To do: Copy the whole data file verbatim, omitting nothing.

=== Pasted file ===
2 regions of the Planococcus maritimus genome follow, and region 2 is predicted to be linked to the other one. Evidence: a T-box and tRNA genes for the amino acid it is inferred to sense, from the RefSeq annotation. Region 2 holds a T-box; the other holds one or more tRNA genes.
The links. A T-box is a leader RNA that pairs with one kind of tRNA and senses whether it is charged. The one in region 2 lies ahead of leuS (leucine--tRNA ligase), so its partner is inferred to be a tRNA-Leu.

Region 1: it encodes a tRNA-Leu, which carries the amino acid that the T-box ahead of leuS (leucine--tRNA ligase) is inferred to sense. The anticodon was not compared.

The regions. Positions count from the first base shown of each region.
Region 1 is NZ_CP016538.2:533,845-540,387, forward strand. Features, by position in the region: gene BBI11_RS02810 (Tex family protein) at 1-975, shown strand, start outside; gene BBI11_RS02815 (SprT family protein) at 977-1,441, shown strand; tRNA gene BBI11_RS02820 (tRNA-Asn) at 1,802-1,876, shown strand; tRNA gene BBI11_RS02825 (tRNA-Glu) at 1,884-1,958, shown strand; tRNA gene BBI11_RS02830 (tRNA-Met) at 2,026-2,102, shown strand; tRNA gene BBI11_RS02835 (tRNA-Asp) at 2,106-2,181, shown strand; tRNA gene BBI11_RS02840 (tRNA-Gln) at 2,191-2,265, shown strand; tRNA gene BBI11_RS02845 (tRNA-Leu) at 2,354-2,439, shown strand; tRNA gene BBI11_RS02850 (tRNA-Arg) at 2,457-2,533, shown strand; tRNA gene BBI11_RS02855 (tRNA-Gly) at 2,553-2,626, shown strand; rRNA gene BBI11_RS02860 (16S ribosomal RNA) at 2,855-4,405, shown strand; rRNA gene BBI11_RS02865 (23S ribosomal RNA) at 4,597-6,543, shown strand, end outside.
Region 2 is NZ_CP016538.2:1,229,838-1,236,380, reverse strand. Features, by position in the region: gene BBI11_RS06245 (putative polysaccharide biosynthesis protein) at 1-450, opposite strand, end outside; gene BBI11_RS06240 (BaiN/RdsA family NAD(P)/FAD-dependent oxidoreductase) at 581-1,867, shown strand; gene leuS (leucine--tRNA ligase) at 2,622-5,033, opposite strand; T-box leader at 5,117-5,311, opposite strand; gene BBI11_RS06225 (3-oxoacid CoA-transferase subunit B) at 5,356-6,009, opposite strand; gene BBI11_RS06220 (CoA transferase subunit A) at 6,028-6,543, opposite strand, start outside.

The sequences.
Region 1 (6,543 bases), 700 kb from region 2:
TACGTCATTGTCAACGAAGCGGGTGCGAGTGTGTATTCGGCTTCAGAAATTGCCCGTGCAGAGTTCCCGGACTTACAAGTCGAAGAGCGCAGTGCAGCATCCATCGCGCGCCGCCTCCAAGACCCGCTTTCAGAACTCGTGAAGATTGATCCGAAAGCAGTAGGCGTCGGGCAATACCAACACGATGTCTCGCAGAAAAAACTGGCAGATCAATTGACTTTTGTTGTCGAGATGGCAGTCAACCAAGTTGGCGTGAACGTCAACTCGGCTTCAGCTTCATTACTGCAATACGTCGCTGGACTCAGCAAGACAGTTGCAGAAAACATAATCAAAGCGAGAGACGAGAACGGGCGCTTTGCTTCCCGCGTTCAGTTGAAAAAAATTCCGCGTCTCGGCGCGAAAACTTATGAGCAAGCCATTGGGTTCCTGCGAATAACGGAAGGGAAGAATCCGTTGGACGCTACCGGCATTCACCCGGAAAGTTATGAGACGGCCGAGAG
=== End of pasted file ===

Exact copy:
2 regions of the Planococcus maritimus genome follow, and region 2 is predicted to be linked to the other one. Evidence: a T-box and tRNA genes for the amino acid it is inferred to sense, from the RefSeq annotation. Region 2 holds a T-box; the other holds one or more tRNA genes.
The links. A T-box is a leader RNA that pairs with one kind of tRNA and senses whether it is charged. The one in region 2 lies ahead of leuS (leucine--tRNA ligase), so its partner is inferred to be a tRNA-Leu.

Region 1: it encodes a tRNA-Leu, which carries the amino acid that the T-box ahead of leuS (leucine--tRNA ligase) is inferred to sense. The anticodon was not compared.

The regions. Positions count from the first base shown of each region.
Region 1 is NZ_CP016538.2:533,845-540,387, forward strand. Features, by position in the region: gene BBI11_RS02810 (Tex family protein) at 1-975, shown strand, start outside; gene BBI11_RS02815 (SprT family protein) at 977-1,441, shown strand; tRNA gene BBI11_RS02820 (tRNA-Asn) at 1,802-1,876, shown strand; tRNA gene BBI11_RS02825 (tRNA-Glu) at 1,884-1,958, shown strand; tRNA gene BBI11_RS02830 (tRNA-Met) at 2,026-2,102, shown strand; tRNA gene BBI11_RS02835 (tRNA-Asp) at 2,106-2,181, shown strand; tRNA gene BBI11_RS02840 (tRNA-Gln) at 2,191-2,265, shown strand; tRNA gene BBI11_RS02845 (tRNA-Leu) at 2,354-2,439, shown strand; tRNA gene BBI11_RS02850 (tRNA-Arg) at 2,457-2,533, shown strand; tRNA gene BBI11_RS02855 (tRNA-Gly) at 2,553-2,626, shown strand; rRNA gene BBI11_RS02860 (16S ribosomal RNA) at 2,855-4,405, shown strand; rRNA gene BBI11_RS02865 (23S ribosomal RNA) at 4,597-6,543, shown strand, end outside.
Region 2 is NZ_CP016538.2:1,229,838-1,236,380, reverse strand. Features, by position in the region: gene BBI11_RS06245 (putative polysaccharide biosynthesis protein) at 1-450, opposite strand, end outside; gene BBI11_RS06240 (BaiN/RdsA family NAD(P)/FAD-dependent oxidoreductase) at 581-1,867, shown strand; gene leuS (leucine--tRNA ligase) at 2,622-5,033, opposite strand; T-box leader at 5,117-5,311, opposite strand; gene BBI11_RS06225 (3-oxoacid CoA-transferase subunit B) at 5,356-6,009, opposite strand; gene BBI11_RS06220 (CoA transferase subunit A) at 6,028-6,543, opposite strand, start outside.

The sequences.
Region 1 (6,543 bases), 700 kb from region 2:
TACGTCATTGTCAACGAAGCGGGTGCGAGTGTGTATTCGGCTTCAGAAATTGCCCGTGCAGAGTTCCCGGACTTACAAGTCGAAGAGCGCAGTGCAGCATCCATCGCGCGCCGCCTCCAAGACCCGCTTTCAGAACTCGTGAAGATTGATCCGAAAGCAGTAGGCGTCGGGCAATACCAACACGATGTCTCGCAGAAAAAACTGGCAGATCAATTGACTTTTGTTGTCGAGATGGCAGTCAACCAAGTTGGCGTGAACGTCAACTCGGCTTCAGCTTCATTACTGCAATACGTCGCTGGACTCAGCAAGACAGTTGCAGAAAACATAATCAAAGCGAGAGACGAGAACGGGCGCTTTGCTTCCCGCGTTCAGTTGAAAAAAATTCCGCGTCTCGGCGCGAAAACTTATGAGCAAGCCATTGGGTTCCTGCGAATAACGGAAGGGAAGAATCCGTTGGACGCTACCGGCATTCACCCGGAAAGTTATGAGACGGCCGAGAG